A coroner has found a police pursuit that ended minutes before a collision which killed two men and injured a woman in Morwell should have been terminated sooner.
Twenty-six year-old Jason Govan died, and wife Rhiannon was seriously injured, in a high speed crash on the Princes Freeway by a car pursued by Latrobe Valley police on the morning of 21 January 2012.
The 42 year-old pursued Morwell driver, who cannot be named, also died.
The police pursuit was terminated shortly after the man entered the off-ramp to the freeway travelling against traffic at a minimum estimated speed of 154 kilometres per hour at time of impact.
On Thursday Coroner John Olle said a more “prudent and cautious” approach would have been to terminate the pursuit when the deceased drove through a red light at the Jane Street Bridge lights.
“The overall balance of risks in relation to the pursuit had tipped in favour of termination,” Coroner Olle said.
Lawyer Sophie Ellis, representing the family of the pursued man, said the police involved should be criminally sanctioned.
“… of all the options open to police on the day of this catastrophe, police took the most dangerous, in direct contradiction to police pursuit policy at the time that required the safety of the public, police and pursued person to be of paramount consideration,” Ms Ellis said.
In evidence presented at the Victorian Coroners Court, Leading Senior Constable Malcolm Thek said of the decision to pursue where the deceased failed to obey their direction to stop… “you’re damned if you do and damned if you don’t”.
“He has driven the car towards us in Commercial Road, reversed the car back towards us – so it displays he hasn’t got a great regard for other road users,” Ldg Const Thek said.
“Other people have seen this… if we’re to let him go without taking any further action and he cleaned someone up down the road then we would be here being asked why we didn’t do something.”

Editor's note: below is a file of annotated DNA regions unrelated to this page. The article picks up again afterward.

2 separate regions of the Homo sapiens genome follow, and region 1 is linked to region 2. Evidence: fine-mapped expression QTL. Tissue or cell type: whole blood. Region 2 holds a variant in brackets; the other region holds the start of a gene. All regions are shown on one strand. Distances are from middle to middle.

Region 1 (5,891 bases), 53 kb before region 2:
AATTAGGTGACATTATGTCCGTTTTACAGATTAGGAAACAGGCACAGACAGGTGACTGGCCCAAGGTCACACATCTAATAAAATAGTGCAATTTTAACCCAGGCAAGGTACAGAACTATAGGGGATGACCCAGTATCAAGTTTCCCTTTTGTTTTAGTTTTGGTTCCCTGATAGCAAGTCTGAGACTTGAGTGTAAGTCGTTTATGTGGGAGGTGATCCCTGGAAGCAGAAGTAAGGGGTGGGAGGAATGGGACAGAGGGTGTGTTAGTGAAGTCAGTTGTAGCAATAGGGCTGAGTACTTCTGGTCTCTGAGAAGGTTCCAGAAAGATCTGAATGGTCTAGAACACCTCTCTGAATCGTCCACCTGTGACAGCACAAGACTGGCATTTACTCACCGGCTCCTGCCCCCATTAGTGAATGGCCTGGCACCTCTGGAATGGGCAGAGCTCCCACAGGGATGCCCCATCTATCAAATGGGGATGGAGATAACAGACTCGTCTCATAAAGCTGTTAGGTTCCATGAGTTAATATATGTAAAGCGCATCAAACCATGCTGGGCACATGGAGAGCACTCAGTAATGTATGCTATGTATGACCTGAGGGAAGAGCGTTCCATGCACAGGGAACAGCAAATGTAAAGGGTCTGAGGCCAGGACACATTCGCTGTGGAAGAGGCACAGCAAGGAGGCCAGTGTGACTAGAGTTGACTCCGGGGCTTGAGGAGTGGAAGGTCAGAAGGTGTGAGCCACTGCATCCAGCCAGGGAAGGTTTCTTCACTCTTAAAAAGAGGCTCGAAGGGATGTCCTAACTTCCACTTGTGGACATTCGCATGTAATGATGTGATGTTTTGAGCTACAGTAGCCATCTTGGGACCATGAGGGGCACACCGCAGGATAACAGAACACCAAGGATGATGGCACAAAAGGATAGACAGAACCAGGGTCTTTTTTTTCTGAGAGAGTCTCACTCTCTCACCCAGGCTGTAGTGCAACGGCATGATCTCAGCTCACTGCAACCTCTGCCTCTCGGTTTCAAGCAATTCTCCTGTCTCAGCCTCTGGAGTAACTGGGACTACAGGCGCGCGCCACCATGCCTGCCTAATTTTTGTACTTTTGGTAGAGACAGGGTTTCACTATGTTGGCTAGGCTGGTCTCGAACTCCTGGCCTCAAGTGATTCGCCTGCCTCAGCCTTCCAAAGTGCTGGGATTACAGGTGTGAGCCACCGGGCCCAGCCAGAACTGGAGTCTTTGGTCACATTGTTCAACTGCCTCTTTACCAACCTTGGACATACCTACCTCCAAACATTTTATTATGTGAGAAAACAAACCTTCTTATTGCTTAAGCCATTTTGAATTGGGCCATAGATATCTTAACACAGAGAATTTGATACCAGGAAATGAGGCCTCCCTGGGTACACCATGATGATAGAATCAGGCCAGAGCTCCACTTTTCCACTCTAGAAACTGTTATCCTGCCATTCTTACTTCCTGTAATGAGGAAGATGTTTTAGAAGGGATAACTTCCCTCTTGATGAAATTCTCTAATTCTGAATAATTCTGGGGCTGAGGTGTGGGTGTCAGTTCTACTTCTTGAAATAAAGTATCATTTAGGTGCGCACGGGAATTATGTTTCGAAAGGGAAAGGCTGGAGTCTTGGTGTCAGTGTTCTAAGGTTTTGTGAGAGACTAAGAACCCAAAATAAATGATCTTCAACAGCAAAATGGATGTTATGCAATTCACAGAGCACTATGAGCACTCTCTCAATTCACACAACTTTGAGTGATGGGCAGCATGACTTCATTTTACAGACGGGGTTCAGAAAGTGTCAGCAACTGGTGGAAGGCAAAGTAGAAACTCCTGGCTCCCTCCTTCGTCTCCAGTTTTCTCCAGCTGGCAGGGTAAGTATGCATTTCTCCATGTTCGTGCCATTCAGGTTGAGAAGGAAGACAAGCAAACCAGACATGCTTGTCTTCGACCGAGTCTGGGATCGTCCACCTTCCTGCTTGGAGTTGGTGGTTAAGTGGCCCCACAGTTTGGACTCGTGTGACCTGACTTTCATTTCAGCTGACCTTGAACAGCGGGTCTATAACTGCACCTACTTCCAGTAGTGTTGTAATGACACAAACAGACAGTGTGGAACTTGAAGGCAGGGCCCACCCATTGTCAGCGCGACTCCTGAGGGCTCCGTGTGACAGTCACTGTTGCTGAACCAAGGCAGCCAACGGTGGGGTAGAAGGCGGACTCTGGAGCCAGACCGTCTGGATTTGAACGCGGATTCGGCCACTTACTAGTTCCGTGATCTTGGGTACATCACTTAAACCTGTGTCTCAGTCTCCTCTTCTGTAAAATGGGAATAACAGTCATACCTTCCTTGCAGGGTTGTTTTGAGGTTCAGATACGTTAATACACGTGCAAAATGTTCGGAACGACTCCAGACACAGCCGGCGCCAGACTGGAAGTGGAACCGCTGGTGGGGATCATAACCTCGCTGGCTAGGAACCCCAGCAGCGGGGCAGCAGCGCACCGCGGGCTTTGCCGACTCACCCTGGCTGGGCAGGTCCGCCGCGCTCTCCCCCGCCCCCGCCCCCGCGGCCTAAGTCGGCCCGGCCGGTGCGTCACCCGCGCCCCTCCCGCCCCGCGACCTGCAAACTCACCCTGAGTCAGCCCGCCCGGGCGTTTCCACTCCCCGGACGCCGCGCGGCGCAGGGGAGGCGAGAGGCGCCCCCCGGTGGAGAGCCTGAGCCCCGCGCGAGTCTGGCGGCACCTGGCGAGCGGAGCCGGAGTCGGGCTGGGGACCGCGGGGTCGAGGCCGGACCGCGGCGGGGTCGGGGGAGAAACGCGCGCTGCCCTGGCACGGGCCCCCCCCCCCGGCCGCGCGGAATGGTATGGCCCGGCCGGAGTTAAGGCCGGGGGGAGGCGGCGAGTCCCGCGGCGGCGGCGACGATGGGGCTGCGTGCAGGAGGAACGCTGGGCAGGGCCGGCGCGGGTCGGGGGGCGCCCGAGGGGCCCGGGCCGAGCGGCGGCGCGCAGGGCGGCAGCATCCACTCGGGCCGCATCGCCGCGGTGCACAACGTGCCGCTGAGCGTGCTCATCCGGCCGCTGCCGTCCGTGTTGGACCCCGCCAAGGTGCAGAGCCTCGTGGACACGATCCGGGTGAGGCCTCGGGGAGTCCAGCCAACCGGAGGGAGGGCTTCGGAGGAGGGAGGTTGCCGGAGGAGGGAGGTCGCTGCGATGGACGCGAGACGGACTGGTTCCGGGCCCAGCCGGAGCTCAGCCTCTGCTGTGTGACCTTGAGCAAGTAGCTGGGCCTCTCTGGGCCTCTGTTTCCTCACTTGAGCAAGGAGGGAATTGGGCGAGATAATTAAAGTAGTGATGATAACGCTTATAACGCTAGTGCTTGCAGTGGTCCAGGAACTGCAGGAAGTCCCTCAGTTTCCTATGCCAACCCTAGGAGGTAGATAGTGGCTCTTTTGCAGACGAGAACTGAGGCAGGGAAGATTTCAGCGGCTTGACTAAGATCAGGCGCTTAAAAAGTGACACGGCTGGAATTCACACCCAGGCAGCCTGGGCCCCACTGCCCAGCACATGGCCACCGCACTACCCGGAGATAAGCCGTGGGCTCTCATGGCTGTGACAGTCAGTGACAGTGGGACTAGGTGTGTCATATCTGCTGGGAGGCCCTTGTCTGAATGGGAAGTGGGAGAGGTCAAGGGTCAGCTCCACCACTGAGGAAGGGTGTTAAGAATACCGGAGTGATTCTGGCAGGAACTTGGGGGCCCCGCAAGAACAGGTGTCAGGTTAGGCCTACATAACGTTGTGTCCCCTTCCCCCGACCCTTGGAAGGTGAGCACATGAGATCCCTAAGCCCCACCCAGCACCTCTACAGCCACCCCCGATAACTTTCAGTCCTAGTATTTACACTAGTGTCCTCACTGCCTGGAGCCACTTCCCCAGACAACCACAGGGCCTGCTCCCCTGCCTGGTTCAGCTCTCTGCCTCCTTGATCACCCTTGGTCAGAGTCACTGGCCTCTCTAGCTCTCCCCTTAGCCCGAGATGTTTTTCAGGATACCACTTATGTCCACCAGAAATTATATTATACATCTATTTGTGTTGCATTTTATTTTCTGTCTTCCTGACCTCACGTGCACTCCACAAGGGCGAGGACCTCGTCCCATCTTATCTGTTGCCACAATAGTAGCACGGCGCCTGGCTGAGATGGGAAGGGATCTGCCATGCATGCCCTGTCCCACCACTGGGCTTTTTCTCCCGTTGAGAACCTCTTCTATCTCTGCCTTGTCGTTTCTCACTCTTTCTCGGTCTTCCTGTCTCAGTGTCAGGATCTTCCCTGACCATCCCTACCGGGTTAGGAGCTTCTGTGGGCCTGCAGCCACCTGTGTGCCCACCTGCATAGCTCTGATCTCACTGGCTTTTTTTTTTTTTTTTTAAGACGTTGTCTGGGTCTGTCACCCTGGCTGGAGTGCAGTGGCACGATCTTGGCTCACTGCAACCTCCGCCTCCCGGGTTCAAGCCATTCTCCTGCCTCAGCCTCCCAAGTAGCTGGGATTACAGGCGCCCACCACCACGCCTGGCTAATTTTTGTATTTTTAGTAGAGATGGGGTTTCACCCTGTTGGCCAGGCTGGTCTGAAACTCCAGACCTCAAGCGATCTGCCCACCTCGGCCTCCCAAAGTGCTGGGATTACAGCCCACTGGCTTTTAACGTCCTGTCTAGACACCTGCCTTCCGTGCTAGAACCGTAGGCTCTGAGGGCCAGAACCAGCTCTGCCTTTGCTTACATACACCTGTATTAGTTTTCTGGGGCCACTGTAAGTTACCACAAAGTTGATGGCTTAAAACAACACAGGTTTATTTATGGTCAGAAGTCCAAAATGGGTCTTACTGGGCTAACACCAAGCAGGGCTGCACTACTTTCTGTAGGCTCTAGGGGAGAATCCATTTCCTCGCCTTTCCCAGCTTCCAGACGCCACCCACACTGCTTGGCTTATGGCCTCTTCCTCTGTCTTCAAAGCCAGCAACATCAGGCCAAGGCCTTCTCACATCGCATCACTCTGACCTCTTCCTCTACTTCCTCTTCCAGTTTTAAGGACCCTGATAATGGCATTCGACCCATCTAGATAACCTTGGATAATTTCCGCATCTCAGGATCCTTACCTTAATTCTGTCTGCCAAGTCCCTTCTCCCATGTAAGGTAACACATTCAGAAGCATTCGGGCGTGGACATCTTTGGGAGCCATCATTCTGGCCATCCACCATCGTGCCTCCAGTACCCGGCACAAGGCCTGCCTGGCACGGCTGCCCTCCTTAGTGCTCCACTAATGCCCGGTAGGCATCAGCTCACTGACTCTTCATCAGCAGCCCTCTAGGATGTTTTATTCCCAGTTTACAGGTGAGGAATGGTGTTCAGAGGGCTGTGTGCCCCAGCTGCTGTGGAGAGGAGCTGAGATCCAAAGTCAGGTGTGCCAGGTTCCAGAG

The inquest heard the driver had a long history of mental health problems and was not obliged to undergo mental health treatment after being released from prison in August 2011.
RMIT University adjunct professor Peter Norden, who attended proceedings on behalf of the pursued driver’s family, said 69 per cent of pursuits happened in regional areas.
Professor Norden said 88 per cent of police pursuits were the result of improper use of vehicles, traffic infringements, drink driving and should not trigger a high-speed pursuit.
“This is a victory for public safety and common sense. Two hundred and nineteen people have been killed as a result of police pursuits and a third of those are innocent bystanders,” he said.
Victoria Police in July this year changed its policy to not pursue fleeing drivers.
However, the policy is not an outright ban and considers police holding a pre-existing belief that stopping the vehicle is necessary to prevent serious risk to public health and safety or is in response to a serious criminal offence.
Following the overhaul to police pursuit procedures, Jason Govan’s father, Ricky, told The Express the restrictive overhaul to police pursuit procedures was “going too far”.
“I know for a fact how hard the two gentlemen conducting the police pursuit feel and they will continue to feel that way if the public continues to lay blame on them,” Mr Govan said at the time.
“Blame leads us nowhere… change and education is what is needed.”
A Victoria Police spokesperson said police would take the necessary time to carefully consider the coroner’s findings.